Items of disrepair caused by a tenant in breach of their lease are usually known as ‘dilapidations’. The term covers anything from failing to decorate, to remove alterations, or general disrepair. It is common for landlords and tenants to deal with the condition of the property when the lease ends. This is known as ‘Terminal Dilapidations’.

As a landlord, how do you ensure that your property is in the correct condition at the end of the lease? And, if it is not, how can you make sure you are compensated for any disrepair?

1. Schedule of dilapidations

First things first, you will usually need to instruct a surveyor towards the end of the lease term. The surveyor will inspect the property and prepare a ‘Schedule of Dilapidations’. This is a list of any alleged breaches of covenant by the tenant in relation to the condition of the property. It will also set out what works will need to be done to remedy the breach. In some cases, the Schedule will also estimate the cost of those proposed works.

As a landlord, it is sometimes appropriate to serve a Schedule of Dilapidations on the tenant before the end of the lease. This gives the tenant time to carry out the works themselves.

Your intentions for the property after the end of the lease will affect what you can ask the tenant to repair / claim for. For example, if you intend to alter the entirety of the property, the tenant will not be expected to decorate before the lease ends.

2. The Dilapidations Protocol

If the dilapidations become disputed, you will be expected to have complied with the Dilapidations Protocol. This set out guidance for landlords and tenants dealing with the early stages of a terminal dilapidations dispute.

Failure to comply with the Protocol could lead to the court ordering costs sanctions against you. It is therefore important that you follow it from the outset. As a result, it is worth seeking advice from a solicitor at an early stage to make sure that you comply with all the stages at the right time.

3. Service of the Schedule of Dilapidations and Quantified Demand

Once your surveyor has prepared the Schedule of Dilapidations, it will be served on the tenant. It is usually best to instruct a solicitor to deal with service. This is because the lease may set out specific methods for service. Further the Dilapidations Protocol sets out timescales for serving the Schedule.

When the lease has ended, the landlord (or solicitor) must serve a Quantified Demand on the tenant. This is a fully itemised list of the losses claimed by the landlord. It will form the basis of your dilapidations claim. The Dilapidations Protocol suggests that the Schedule of Dilapidations and the Quantified Demand should be served within 56 days of the end of the lease.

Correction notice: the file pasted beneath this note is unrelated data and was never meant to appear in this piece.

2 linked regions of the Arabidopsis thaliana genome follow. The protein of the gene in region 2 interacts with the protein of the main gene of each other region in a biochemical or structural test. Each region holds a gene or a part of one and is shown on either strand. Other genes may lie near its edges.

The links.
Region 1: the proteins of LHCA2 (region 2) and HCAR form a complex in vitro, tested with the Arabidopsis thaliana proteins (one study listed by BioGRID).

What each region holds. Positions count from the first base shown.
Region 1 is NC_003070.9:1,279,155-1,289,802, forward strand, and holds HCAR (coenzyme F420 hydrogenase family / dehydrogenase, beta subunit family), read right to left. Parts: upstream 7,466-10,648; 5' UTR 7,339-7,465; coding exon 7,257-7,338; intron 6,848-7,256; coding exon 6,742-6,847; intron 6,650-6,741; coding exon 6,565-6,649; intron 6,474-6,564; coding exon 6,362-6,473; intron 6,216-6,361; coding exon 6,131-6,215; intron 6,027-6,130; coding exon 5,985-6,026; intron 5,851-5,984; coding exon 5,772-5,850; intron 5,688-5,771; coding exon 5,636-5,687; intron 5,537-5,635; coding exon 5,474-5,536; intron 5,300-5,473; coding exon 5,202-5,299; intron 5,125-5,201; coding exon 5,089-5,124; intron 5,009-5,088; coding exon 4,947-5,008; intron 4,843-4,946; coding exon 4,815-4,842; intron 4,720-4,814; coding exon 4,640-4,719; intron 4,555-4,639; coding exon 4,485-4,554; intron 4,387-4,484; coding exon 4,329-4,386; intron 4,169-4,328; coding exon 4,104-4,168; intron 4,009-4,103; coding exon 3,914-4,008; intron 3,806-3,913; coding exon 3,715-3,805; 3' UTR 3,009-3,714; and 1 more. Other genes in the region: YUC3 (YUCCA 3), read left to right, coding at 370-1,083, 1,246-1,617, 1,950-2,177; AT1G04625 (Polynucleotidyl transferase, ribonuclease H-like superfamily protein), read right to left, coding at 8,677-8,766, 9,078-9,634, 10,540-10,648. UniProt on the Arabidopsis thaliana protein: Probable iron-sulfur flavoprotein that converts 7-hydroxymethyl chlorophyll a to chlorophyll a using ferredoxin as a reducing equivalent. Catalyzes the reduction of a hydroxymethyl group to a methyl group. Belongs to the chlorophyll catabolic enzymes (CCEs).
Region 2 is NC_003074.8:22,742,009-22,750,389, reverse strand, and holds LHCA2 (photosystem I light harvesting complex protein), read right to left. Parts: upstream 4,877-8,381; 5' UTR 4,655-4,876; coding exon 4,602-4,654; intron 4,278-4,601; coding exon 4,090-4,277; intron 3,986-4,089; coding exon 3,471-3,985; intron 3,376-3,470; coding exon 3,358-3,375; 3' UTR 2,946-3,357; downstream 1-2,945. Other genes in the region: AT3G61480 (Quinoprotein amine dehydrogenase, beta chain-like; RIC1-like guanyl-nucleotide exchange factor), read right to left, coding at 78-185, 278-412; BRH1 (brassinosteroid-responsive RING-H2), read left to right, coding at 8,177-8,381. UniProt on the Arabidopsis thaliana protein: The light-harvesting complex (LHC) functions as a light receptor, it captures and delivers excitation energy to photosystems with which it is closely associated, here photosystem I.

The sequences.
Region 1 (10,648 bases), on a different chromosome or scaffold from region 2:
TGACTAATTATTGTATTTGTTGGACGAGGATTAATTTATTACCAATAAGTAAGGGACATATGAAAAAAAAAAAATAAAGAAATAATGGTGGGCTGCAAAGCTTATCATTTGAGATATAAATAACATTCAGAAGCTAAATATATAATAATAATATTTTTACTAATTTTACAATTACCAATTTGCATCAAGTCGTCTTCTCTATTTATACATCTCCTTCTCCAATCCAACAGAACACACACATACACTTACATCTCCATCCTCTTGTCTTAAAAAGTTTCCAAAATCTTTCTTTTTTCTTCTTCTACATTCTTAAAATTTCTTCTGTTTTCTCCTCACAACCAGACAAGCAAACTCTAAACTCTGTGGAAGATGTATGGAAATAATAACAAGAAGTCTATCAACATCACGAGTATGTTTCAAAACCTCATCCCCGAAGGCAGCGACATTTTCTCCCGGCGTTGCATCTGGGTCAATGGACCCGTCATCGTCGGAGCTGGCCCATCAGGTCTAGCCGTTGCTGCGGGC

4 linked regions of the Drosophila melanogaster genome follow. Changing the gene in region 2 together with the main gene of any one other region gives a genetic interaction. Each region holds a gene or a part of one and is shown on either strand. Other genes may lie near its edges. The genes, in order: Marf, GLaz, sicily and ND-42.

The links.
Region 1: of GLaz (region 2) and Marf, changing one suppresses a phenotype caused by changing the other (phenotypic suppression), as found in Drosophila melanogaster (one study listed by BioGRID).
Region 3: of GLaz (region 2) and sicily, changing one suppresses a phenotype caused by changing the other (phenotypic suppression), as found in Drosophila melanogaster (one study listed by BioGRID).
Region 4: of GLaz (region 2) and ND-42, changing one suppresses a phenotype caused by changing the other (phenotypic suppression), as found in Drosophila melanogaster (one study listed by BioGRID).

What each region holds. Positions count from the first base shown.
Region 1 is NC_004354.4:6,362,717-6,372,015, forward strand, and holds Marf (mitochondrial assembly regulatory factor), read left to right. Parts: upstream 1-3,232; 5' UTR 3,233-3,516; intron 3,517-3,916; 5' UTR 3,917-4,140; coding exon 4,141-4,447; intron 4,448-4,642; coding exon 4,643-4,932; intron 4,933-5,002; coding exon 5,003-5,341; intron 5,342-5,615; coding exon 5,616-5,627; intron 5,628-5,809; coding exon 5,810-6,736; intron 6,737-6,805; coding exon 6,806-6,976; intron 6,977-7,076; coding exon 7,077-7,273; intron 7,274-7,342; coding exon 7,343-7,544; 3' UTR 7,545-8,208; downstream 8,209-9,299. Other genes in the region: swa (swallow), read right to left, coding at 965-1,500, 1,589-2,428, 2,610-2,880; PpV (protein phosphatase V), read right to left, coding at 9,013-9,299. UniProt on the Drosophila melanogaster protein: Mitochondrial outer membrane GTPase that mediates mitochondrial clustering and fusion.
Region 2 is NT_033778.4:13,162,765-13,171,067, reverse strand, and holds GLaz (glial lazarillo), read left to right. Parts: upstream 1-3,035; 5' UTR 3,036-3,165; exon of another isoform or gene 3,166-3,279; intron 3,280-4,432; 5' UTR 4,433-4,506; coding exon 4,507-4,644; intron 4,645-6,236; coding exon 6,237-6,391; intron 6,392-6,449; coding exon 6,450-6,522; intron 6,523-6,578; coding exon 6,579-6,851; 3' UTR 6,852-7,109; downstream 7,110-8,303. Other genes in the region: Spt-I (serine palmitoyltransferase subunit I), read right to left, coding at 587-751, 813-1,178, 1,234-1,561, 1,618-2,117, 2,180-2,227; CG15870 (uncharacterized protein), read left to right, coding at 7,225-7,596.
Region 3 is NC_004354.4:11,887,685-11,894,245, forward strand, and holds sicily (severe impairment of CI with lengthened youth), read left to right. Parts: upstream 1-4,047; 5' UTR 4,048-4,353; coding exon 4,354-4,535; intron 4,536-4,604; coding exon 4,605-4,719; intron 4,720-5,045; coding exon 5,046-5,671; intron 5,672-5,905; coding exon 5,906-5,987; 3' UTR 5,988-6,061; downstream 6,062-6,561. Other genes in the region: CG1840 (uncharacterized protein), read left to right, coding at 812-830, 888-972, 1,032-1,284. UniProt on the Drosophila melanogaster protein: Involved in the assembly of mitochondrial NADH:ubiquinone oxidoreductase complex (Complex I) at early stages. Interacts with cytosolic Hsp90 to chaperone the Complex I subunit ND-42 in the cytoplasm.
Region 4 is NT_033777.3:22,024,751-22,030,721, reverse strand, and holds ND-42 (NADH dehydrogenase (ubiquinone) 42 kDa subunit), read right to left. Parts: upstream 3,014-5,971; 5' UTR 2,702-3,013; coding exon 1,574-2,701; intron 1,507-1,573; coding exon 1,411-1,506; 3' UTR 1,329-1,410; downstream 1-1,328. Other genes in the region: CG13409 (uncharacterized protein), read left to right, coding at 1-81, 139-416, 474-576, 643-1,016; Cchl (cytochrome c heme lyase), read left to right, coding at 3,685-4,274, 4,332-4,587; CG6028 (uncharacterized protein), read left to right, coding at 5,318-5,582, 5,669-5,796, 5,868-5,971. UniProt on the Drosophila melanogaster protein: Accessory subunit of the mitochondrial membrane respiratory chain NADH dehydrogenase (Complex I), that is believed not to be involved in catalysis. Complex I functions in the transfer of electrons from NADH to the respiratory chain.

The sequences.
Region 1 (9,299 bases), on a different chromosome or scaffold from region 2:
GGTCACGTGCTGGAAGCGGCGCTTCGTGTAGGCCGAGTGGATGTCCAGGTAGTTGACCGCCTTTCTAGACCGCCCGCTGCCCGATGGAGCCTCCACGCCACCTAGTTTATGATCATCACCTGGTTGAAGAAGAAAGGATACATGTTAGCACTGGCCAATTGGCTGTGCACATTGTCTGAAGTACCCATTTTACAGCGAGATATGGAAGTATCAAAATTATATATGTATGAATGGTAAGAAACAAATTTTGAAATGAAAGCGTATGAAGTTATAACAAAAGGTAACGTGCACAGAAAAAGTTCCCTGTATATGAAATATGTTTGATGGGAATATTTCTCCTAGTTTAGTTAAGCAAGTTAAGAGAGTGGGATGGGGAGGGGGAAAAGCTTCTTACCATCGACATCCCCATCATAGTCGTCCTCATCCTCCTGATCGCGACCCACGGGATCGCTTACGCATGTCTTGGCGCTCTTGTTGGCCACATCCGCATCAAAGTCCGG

4. The tenant responds

The tenant will probably instruct their own surveyor to inspect the property and prepare a response to your Schedule of Dilapidations. The tenant’s response will set out the items on which they agree with the landlord, and those where they disagree.

Again, the Protocol sets out timescales in which the tenant should respond.

5. Negotiations

The Protocol encourages landlords and tenants to meet to negotiate on the dilapidations throughout. In particular, it recommends that they meet before the tenant serves their response, and then within 28 days after they serve the response.

Parties can often settle terminal dilapidations claims at this stage, and if not, they should be able to narrow any issues still in dispute.

6. Quantification of Loss

Before issuing proceedings, the landlord should serve on the tenant a Quantification of Loss. This is a detailed breakdown of the outstanding issues and the losses that the landlord claims. In some cases, the landlord will also provide a formal diminution valuation within this document.

7. Alternative Dispute Resolution (ADR)

It is not always possible to settle all of the issues and there may remain items of disrepair that the tenant disputes. If the parties have not been able to settle the matter, issuing proceedings at court should be a last resort. The Dilapidations Protocol encourages parties to consider other methods of dispute resolution such as mediation. Your lease may also require that you use ADR in the first instance.

Even if the dilapidations claim does end up going to court, there is nothing to stop the parties attempting settlement before the final hearing.

Our commercial property disputes team has experience in acting for both landlords and tenants in terminal dilapidations and disrepair claims. For a free initial discussion, call us on 0800 988 7756 or fill in the enquiry form.